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[For lawyers only] Common e-filing errors in eLit
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A Magistrate’s Complaint is filed by a person who wishes to commence Private Prosecution. Private Prosecution is the pursuit of criminal legal proceedings by a private individual, who believes that an offence has been committed against him.
Once a Magistrate’s Complaint has been filed, the person filing the Magistrate’s Complaint is referred to as the Complainant. The person against whom the Magistrate’s Complaint is filed is referred to as the Respondent.
Private Prosecution is generally only applicable to criminal offences which are punishable with a maximum imprisonment term of up to three years and/or a fine.
If your case falls under the following list (which is not exhaustive), it may not be accepted for filing as it is not one which the Private Prosecution process can deal with:
The Court is unable to advise you on the suitability of your case. However, you can consider taking the online Pre-Filing Assessment, which can guide you on the general eligibility requirements as well as the types of offences covered and types of remedies offered. The Pre-Filing Assessment can be accessed here.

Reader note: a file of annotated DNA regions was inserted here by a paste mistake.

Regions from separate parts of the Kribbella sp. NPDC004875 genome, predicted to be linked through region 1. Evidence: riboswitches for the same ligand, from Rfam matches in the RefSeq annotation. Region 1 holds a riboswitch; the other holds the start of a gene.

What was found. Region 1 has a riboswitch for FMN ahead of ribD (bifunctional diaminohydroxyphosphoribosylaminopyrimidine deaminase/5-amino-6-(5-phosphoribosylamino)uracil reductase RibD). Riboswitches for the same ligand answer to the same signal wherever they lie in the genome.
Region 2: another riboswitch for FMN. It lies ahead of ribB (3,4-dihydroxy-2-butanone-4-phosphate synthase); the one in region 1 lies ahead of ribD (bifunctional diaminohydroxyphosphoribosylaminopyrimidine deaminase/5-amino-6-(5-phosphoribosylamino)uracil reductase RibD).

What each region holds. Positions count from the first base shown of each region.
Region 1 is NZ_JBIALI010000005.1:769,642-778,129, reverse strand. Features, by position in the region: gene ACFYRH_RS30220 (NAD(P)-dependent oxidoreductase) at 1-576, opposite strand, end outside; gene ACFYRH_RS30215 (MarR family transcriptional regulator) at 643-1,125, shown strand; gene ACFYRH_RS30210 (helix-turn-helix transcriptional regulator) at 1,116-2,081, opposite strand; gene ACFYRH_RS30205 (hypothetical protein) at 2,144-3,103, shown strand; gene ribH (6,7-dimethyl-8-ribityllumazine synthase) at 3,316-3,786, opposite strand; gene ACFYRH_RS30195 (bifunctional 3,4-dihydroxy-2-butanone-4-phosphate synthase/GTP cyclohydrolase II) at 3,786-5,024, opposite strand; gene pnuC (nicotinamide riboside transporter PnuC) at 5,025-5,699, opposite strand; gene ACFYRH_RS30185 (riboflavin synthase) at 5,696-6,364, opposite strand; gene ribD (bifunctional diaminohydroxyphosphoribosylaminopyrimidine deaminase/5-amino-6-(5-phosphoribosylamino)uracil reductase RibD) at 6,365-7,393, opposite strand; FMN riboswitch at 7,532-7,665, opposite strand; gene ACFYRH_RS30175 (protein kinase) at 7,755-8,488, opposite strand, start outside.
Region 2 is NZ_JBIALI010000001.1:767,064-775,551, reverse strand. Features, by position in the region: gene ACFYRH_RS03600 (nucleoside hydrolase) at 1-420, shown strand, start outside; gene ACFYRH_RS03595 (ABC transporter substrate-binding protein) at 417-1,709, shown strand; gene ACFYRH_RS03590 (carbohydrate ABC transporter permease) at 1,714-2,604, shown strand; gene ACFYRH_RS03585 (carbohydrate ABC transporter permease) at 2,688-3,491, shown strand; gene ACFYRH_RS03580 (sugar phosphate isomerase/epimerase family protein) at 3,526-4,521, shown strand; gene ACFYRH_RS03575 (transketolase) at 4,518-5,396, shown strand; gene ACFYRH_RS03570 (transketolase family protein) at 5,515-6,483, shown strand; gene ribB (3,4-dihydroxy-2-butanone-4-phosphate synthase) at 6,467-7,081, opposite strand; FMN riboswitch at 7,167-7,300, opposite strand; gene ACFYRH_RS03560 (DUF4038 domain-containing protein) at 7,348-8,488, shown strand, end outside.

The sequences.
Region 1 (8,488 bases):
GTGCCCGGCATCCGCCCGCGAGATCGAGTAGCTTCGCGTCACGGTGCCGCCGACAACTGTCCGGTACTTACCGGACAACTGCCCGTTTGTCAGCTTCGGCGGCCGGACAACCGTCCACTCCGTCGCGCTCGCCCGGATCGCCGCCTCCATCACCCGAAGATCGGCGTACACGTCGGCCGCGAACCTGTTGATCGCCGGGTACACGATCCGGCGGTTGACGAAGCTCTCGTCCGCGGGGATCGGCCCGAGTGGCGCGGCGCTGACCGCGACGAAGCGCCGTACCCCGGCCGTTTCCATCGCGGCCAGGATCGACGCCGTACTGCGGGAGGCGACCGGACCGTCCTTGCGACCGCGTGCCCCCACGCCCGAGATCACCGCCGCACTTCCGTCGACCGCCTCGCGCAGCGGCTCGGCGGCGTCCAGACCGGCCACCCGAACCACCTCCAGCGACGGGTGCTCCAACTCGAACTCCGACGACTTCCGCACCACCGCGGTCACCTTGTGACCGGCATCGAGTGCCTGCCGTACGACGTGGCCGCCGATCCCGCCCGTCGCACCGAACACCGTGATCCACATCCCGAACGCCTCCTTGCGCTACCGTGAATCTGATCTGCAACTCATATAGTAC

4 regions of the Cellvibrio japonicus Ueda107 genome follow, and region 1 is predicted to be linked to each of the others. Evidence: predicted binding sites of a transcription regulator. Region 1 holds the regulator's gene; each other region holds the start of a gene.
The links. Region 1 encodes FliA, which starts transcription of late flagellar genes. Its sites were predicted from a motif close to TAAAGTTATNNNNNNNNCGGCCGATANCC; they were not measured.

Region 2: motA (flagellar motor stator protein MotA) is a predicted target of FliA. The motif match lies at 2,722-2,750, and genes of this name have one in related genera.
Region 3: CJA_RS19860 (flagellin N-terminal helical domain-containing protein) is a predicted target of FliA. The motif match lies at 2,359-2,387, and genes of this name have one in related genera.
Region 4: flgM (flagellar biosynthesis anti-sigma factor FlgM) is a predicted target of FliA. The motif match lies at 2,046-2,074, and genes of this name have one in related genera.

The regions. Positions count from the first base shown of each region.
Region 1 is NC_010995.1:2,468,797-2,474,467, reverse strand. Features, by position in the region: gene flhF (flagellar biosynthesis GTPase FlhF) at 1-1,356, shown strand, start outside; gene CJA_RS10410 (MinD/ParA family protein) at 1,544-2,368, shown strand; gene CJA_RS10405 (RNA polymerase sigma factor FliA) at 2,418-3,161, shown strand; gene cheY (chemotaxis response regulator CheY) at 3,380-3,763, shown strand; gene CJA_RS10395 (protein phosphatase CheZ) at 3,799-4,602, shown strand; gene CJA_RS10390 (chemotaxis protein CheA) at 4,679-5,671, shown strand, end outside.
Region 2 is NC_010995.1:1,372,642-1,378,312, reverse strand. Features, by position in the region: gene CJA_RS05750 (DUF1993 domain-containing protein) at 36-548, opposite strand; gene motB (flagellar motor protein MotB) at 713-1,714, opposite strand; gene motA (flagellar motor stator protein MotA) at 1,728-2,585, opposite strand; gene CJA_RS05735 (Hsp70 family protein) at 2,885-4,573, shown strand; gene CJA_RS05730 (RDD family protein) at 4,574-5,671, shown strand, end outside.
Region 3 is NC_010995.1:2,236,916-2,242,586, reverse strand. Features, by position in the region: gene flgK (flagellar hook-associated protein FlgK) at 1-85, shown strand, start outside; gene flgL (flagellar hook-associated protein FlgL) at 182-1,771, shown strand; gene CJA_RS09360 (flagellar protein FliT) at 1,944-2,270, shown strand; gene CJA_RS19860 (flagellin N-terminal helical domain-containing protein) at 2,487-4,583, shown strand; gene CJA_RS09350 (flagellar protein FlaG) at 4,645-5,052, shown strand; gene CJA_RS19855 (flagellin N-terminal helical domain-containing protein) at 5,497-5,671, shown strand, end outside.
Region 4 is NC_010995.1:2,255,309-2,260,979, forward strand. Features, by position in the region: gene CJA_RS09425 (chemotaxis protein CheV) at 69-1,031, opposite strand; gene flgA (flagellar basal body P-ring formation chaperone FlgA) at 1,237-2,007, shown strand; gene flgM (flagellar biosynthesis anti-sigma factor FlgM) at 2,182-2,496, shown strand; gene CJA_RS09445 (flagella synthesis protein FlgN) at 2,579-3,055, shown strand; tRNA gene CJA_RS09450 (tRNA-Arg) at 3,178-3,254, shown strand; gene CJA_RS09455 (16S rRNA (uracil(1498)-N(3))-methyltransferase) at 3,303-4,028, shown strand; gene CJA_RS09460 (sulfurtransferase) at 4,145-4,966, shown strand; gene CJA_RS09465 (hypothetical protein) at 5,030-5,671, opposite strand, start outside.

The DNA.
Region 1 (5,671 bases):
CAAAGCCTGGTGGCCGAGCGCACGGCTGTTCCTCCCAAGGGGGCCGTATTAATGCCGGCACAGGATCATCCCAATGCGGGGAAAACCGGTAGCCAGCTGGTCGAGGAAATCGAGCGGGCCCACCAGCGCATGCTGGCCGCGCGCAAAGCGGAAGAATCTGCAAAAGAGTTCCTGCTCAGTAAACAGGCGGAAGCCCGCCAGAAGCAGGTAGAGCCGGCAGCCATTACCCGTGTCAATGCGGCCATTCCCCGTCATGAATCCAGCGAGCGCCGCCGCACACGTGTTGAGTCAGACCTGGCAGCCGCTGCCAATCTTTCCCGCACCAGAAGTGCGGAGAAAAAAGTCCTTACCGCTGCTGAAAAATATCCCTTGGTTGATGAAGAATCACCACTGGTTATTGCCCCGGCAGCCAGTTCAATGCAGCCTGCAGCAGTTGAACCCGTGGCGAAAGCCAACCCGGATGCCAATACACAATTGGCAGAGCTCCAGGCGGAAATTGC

You must file a Magistrate's Complaint in person (or, if you are a minor, through your parent or guardian) in the State Courts using the Magistrate's Complaint Form. For more instructions on how to file a Magistrate's Complaint, please refer to this page.
Once your Complaint has been filed, you will be brought before a Chambers Magistrate to be examined on oath. The purpose of the examination is to allow the Magistrate to make an informed decision as to whether the Complaint is a meritorious one.
During the examination, the Chambers Magistrate may ask you to relate what has happened. The Magistrate may also ask you some questions to clarify his understanding of the incident. Where necessary, the Magistrate may also direct you to furnish other documents or evidence to support your Complaint.
Upon the conclusion of the examination, the Chambers Magistrate will then make a decision and give his orders.
The Chambers Magistrate has the discretion to make any of these orders:
Please note that while your preferences may be taken into account, the Chambers Magistrate retains the discretion to make any of the orders above as he deems fit.
The Complaint will be closed if any of the following happens:
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